As a young man, Rev. Hasley wondered how his grandmother could always say, "Everything is gonna be all right," when pain, harm and suffering persist? Yet hers was not a Pollyanna faith, but a faith that sustained and comforted in times full of fear, anxiety, and stress. In this book, Rev. Hasley tells homespun stories and anecdotes of a life lived in faith through good times and bad. A compilation of his life experiences and devotional messages, Everything Is Gonna Be All Right is not tied to specific days of the week or year and may be read in any order for inspiration and support.
"Today we are navigating our way through unprecedented times caused by the global COVID-19 pandemic, and we must look after our mental and spiritual well-being as well as our physical health," said Rev. Robert Hasley. "It is my goal that this book, a collection of my experiences of seeing God in everyday events of life, will help the reader to see how God is active in their own lives, providing hope and encouragement. My Grandmother Maude Stephens is my inspiration for putting this book together. Whether I skinned my knee, got a bad test grade, or dropped a pass during a big game, she was there telling me that everything would be all right - words which have been with me for a lifetime, words that provide a welcoming sense of comfort, and words that we all need to hear right now."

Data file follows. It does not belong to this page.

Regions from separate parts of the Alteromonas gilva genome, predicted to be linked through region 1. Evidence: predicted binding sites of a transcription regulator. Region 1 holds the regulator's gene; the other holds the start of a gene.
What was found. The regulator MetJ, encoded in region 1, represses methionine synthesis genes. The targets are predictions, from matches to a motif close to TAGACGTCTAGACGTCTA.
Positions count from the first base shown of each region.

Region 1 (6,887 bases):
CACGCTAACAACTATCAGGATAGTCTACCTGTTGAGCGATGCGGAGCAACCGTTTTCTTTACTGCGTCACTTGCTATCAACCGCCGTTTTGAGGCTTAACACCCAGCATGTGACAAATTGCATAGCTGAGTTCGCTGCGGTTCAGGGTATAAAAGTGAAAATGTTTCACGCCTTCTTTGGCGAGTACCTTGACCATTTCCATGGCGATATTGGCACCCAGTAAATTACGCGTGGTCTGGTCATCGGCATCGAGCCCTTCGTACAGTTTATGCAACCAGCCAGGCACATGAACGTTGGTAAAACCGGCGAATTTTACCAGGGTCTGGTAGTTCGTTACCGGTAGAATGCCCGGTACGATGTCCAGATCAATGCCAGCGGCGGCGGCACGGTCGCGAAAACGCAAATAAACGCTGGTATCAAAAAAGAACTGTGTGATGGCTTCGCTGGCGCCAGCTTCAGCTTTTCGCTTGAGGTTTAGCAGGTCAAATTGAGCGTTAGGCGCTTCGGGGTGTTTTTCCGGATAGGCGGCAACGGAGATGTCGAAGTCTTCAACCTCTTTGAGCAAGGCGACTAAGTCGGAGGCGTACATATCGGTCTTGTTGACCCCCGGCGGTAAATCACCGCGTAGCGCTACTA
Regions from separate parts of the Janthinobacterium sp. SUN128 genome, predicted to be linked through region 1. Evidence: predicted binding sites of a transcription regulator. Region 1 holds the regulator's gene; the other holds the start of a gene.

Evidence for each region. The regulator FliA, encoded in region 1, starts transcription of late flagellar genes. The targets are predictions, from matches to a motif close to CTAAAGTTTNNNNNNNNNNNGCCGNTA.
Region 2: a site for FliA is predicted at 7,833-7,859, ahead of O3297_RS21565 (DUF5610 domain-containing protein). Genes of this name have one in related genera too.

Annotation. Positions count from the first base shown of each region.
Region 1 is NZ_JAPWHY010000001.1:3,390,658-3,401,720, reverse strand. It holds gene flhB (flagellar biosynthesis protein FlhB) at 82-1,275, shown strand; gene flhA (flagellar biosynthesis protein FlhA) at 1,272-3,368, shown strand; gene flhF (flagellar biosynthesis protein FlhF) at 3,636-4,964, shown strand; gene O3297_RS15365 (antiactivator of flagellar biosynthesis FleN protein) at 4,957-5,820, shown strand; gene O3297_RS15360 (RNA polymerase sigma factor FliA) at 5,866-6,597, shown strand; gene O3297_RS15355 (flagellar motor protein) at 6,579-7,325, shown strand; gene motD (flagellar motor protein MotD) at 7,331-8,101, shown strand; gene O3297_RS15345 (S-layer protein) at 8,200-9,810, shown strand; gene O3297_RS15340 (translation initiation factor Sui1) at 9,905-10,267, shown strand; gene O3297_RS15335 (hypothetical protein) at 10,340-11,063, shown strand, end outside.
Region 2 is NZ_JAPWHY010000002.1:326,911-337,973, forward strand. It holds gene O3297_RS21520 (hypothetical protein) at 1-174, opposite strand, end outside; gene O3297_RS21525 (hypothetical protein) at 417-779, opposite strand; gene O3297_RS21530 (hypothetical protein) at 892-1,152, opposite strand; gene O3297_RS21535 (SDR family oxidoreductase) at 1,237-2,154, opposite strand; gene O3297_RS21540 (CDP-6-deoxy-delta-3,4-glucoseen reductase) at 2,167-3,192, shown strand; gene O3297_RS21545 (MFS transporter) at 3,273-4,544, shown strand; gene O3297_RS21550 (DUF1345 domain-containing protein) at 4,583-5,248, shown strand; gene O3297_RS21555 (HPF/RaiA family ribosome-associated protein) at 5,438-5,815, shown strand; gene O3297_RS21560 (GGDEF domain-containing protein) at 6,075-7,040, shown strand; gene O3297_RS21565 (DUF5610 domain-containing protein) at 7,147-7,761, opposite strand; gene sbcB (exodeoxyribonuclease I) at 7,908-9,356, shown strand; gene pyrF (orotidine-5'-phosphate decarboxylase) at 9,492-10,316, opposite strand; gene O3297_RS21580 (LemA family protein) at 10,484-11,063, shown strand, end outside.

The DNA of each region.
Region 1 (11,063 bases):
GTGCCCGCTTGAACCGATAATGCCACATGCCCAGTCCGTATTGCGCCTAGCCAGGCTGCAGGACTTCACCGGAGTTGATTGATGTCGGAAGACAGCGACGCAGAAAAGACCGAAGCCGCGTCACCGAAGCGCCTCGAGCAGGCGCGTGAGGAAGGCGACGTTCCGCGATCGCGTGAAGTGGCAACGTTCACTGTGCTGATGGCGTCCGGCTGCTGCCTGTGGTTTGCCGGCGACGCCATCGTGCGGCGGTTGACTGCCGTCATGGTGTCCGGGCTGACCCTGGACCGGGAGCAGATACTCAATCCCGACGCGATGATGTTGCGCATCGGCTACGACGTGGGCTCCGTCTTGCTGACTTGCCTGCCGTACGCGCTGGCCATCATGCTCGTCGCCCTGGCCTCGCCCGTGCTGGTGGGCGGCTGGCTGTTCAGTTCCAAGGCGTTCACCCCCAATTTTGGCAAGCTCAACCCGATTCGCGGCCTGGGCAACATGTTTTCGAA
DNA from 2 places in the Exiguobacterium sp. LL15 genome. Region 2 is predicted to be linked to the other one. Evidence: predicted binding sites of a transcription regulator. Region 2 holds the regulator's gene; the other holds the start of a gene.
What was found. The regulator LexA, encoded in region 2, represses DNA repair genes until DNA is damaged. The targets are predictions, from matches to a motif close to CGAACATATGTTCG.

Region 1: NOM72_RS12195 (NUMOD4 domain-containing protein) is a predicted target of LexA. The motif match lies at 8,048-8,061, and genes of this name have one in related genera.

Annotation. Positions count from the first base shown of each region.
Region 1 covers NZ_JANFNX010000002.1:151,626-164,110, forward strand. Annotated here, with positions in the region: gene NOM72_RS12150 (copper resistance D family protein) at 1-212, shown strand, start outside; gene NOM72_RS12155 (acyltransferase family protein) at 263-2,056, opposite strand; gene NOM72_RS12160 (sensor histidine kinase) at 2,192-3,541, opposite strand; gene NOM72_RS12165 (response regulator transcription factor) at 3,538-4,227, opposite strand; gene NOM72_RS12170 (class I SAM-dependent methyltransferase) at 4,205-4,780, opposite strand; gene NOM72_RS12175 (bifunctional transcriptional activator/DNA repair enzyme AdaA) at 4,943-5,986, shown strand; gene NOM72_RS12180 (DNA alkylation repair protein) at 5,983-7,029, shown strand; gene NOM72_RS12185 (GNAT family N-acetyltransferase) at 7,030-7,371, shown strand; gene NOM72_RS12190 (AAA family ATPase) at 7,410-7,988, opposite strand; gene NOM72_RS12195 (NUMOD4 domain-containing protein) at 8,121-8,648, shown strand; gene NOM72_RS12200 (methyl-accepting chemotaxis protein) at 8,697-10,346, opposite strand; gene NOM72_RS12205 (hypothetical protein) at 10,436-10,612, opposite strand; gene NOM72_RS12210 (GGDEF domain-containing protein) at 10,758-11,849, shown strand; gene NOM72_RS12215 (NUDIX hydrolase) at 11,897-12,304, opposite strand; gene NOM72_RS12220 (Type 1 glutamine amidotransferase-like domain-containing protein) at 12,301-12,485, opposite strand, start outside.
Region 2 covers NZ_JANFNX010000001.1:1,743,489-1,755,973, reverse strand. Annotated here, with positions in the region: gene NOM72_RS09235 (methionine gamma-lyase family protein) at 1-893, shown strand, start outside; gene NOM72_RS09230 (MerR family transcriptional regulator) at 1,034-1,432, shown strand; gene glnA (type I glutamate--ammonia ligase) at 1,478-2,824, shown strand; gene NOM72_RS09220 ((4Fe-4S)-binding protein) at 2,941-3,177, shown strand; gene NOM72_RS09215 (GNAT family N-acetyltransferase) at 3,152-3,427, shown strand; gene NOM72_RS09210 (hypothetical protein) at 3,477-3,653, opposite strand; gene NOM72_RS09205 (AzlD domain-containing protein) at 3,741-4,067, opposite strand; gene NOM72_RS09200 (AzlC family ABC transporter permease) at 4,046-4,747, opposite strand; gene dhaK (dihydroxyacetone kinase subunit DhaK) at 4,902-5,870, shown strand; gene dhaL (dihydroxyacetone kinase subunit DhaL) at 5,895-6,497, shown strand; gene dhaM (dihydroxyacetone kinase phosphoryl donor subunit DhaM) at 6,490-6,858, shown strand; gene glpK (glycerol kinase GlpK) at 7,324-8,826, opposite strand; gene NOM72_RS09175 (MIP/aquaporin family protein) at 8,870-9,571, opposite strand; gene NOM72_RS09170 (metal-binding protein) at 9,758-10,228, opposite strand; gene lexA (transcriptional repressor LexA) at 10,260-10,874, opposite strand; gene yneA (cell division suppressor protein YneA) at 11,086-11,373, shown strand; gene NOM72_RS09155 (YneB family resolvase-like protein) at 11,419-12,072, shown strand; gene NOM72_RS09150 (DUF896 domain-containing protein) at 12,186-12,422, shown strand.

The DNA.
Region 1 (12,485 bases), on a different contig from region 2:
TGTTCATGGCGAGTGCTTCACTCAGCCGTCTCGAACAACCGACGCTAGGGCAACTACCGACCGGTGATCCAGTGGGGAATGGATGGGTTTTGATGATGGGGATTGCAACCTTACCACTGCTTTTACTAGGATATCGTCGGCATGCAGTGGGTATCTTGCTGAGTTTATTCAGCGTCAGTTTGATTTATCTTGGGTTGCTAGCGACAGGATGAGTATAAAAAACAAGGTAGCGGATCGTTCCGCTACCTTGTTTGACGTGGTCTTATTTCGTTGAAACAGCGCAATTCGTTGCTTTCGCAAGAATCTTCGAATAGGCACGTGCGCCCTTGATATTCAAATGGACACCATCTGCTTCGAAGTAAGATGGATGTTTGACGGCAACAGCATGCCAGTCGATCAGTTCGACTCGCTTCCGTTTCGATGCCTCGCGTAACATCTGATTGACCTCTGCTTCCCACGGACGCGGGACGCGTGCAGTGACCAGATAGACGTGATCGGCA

Maude Stephens lived from the end of the 19th century into the very beginning of the 21st century. She died in 2000 at age 101 in a hospital in Gurdon, Arkansas. Despite a life with much sorrow and many challenges, including seeing her husband off to World War I and her son off to World War II as well as surviving the Spanish Flu and the Great Depression, her deep faith led to an abiding conviction that everything would, indeed, be all right.
"Since the beginning of the pandemic, we have seen fear, anxiety, and stress among members of the community, our congregation, and within our own families," added Rev. Hasley. "Every aspect in our lives has been affected, and every day feels uncertain. We are all at risk and many are sick and dying. Life as we once knew it has been turned upside down, movement and gatherings are restricted, unemployment is soaring, and now there are many new anxieties about the beginning of the school year. We must remember that our faith sustains and comforts us, providing us a sense of control during these uncertain times. Like Grandmother Stephens, we must keep that faith knowing that this storm will pass, and everything is gonna be alright."